In Germany, the development of the first technologies of sonar and radar were interrelated. Following Christian Hulsmeyer's forgotten invention of the "Telemobiloskop" in 1904, two Berlin engineers, Paul Gunther Erbsloh and Hans-Karl von Willisen, developed and built devices to locate targets accurately by reflections with underwater sound and radio waves. In 1934, they found their own company for this work, called Gesellschaft fur Elektroakustische und Mechanische Apparate (GEMA), which became the birthplace of their famous Freya air-warning and Seetakt ocean-surveillance radars. Harry von Kroge has devoted decades to collecting a mass of statements and widely scattered documentary material about the evolution of GEMA's sonar and radar. GEMA: Birthplace of German Radar and Sonar, the English edition of von Kroge's first important, seminal work, discusses previously unavailable parts of the fascinating story of pioneering efforts in learning to see in the darkness. It relates the fascinating story of how German radar and sonar were developed in the years leading up to and during World War II.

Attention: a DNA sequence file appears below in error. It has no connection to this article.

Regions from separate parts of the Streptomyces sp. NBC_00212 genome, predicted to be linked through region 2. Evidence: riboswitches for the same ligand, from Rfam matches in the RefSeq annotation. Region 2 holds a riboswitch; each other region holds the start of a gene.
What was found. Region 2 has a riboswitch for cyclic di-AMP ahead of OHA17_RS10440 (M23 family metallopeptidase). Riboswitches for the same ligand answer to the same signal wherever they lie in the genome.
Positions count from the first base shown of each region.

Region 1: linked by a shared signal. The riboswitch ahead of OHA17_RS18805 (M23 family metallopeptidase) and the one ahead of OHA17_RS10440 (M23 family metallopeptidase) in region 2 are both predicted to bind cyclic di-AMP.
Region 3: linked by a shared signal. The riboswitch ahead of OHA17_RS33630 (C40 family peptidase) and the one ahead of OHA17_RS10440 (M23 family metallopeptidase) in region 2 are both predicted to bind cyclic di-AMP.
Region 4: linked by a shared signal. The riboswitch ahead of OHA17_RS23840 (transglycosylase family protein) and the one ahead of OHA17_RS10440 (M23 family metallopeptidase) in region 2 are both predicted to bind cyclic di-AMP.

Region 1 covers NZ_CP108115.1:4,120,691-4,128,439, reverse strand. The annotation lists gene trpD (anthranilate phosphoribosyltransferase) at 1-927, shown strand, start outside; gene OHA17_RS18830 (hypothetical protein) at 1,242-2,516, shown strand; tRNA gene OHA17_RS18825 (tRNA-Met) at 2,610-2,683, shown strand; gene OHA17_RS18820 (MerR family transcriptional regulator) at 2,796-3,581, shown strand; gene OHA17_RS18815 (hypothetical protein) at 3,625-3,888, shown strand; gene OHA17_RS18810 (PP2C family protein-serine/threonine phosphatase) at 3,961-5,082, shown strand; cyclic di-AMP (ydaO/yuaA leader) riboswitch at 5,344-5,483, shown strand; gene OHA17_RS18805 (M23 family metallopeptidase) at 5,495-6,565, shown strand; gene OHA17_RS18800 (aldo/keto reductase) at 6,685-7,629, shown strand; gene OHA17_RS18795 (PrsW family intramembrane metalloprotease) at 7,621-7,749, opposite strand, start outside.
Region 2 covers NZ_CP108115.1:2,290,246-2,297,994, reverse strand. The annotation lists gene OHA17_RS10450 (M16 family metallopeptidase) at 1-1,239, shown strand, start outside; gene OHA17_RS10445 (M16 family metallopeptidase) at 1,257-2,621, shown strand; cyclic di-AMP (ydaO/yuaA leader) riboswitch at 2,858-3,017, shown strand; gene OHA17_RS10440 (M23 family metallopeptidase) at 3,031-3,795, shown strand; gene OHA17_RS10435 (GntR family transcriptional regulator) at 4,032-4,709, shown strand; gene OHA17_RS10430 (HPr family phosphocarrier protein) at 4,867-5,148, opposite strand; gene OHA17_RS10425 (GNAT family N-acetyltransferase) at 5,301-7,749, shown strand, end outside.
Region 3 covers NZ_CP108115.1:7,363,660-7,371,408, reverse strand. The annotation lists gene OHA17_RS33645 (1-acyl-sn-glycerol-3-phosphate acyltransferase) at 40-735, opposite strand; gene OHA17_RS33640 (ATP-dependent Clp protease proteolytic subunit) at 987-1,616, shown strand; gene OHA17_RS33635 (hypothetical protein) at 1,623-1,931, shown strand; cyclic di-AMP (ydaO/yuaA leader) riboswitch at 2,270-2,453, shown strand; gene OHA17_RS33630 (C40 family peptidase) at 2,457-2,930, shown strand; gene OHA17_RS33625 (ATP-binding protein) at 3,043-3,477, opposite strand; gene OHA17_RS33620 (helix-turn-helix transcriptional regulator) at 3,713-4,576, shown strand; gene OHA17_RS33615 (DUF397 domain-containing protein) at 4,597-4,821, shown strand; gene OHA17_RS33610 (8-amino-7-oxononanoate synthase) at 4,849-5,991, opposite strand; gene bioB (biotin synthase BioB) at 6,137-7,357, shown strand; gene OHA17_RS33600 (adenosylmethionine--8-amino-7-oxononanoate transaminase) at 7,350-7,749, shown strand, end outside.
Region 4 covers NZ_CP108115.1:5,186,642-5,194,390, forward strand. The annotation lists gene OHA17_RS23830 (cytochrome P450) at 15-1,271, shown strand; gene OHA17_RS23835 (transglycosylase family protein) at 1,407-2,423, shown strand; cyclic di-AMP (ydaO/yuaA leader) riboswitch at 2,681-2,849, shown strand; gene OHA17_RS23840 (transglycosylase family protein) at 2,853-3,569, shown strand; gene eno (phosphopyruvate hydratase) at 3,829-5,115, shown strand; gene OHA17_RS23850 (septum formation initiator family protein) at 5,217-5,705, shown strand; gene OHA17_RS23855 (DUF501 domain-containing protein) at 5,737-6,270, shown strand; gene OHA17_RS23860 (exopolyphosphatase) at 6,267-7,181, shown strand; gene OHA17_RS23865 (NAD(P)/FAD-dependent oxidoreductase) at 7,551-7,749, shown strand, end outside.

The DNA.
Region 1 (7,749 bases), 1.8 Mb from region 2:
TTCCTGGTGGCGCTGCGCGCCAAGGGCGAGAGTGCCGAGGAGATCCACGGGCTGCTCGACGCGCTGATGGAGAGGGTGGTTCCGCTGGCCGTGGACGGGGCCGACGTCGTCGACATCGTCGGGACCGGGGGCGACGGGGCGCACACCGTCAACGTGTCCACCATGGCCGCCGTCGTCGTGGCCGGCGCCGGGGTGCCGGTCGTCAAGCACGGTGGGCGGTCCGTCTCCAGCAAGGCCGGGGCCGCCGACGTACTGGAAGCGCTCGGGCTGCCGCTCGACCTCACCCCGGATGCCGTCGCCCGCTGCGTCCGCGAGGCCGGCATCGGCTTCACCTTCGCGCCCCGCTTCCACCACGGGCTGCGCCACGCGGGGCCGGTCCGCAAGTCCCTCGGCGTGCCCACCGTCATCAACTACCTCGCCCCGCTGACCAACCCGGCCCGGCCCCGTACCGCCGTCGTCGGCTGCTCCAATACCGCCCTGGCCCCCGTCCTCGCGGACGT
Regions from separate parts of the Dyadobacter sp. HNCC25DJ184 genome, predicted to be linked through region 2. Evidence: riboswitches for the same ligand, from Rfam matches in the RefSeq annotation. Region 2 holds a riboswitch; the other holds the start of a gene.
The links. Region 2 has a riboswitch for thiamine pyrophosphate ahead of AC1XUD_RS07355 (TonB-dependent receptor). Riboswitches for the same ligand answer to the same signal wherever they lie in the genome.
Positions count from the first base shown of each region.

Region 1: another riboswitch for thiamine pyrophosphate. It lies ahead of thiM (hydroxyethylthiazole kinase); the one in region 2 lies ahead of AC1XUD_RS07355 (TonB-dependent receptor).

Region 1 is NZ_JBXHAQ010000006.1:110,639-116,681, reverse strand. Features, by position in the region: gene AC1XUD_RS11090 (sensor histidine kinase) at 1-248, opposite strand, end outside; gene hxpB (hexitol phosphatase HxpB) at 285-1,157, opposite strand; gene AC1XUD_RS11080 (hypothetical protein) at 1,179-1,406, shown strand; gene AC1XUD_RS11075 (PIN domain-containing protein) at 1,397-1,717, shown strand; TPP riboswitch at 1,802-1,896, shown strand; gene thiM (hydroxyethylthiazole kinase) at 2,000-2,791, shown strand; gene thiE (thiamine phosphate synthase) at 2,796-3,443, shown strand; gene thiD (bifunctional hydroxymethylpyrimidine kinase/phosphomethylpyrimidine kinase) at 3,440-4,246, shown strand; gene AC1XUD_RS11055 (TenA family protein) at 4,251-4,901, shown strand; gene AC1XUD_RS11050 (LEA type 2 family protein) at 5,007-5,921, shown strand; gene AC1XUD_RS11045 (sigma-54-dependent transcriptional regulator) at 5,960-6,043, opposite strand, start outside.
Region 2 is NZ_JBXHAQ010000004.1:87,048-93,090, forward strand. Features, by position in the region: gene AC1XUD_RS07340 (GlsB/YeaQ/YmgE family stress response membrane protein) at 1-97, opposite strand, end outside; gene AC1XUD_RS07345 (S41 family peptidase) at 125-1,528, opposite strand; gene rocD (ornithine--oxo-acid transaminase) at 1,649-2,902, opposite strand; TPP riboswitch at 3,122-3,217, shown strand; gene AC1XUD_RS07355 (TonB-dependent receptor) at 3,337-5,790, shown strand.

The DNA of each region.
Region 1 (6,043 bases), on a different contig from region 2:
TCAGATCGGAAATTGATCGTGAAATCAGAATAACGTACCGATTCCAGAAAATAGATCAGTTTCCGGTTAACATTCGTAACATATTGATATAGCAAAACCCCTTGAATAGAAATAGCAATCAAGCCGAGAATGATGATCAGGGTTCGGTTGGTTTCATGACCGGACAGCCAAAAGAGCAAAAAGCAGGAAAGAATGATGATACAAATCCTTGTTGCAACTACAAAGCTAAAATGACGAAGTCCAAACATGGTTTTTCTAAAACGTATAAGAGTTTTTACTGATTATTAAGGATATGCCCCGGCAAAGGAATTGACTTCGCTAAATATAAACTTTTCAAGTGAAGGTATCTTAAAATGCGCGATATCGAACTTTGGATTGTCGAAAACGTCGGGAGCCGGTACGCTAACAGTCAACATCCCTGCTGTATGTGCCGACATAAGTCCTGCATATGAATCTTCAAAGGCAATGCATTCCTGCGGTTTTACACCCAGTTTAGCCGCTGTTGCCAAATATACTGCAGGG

The author provides insights into the difficulties encountered on the way to the first promising results in target detection and ranging without optical visibility. The book includes rare technical descriptions as well as information about industrial and scientific cooperation involving secret equipment in Germany before 1945.